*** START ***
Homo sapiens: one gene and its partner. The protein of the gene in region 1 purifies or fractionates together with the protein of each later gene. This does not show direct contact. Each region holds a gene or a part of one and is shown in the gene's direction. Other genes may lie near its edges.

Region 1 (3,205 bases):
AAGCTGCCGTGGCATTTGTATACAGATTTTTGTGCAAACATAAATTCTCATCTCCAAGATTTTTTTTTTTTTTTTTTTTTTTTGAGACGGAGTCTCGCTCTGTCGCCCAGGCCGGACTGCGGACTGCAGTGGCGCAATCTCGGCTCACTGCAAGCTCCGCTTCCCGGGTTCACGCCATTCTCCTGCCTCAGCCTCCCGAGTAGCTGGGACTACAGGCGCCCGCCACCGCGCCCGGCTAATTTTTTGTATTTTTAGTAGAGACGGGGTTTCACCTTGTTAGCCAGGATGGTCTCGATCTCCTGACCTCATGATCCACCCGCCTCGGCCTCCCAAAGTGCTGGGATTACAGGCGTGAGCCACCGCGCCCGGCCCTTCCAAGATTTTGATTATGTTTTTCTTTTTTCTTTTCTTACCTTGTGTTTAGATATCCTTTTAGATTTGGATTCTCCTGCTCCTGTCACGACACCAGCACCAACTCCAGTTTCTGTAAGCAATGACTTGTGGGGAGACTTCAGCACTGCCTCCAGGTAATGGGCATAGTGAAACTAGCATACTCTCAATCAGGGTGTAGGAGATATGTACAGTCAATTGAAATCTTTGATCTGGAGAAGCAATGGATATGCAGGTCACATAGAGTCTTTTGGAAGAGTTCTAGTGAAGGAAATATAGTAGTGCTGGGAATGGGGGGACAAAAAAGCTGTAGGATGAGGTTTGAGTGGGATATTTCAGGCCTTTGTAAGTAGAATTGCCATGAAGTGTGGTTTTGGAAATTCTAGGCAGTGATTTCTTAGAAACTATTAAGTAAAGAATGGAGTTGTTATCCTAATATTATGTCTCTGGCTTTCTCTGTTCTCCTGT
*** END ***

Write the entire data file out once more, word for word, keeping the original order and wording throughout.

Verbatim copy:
Homo sapiens: one gene and its partner. The protein of the gene in region 1 purifies or fractionates together with the protein of each later gene. This does not show direct contact. Each region holds a gene or a part of one and is shown in the gene's direction. Other genes may lie near its edges.

Region 1 (3,205 bases):
AAGCTGCCGTGGCATTTGTATACAGATTTTTGTGCAAACATAAATTCTCATCTCCAAGATTTTTTTTTTTTTTTTTTTTTTTTGAGACGGAGTCTCGCTCTGTCGCCCAGGCCGGACTGCGGACTGCAGTGGCGCAATCTCGGCTCACTGCAAGCTCCGCTTCCCGGGTTCACGCCATTCTCCTGCCTCAGCCTCCCGAGTAGCTGGGACTACAGGCGCCCGCCACCGCGCCCGGCTAATTTTTTGTATTTTTAGTAGAGACGGGGTTTCACCTTGTTAGCCAGGATGGTCTCGATCTCCTGACCTCATGATCCACCCGCCTCGGCCTCCCAAAGTGCTGGGATTACAGGCGTGAGCCACCGCGCCCGGCCCTTCCAAGATTTTGATTATGTTTTTCTTTTTTCTTTTCTTACCTTGTGTTTAGATATCCTTTTAGATTTGGATTCTCCTGCTCCTGTCACGACACCAGCACCAACTCCAGTTTCTGTAAGCAATGACTTGTGGGGAGACTTCAGCACTGCCTCCAGGTAATGGGCATAGTGAAACTAGCATACTCTCAATCAGGGTGTAGGAGATATGTACAGTCAATTGAAATCTTTGATCTGGAGAAGCAATGGATATGCAGGTCACATAGAGTCTTTTGGAAGAGTTCTAGTGAAGGAAATATAGTAGTGCTGGGAATGGGGGGACAAAAAAGCTGTAGGATGAGGTTTGAGTGGGATATTTCAGGCCTTTGTAAGTAGAATTGCCATGAAGTGTGGTTTTGGAAATTCTAGGCAGTGATTTCTTAGAAACTATTAAGTAAAGAATGGAGTTGTTATCCTAATATTATGTCTCTGGCTTTCTCTGTTCTCCTGT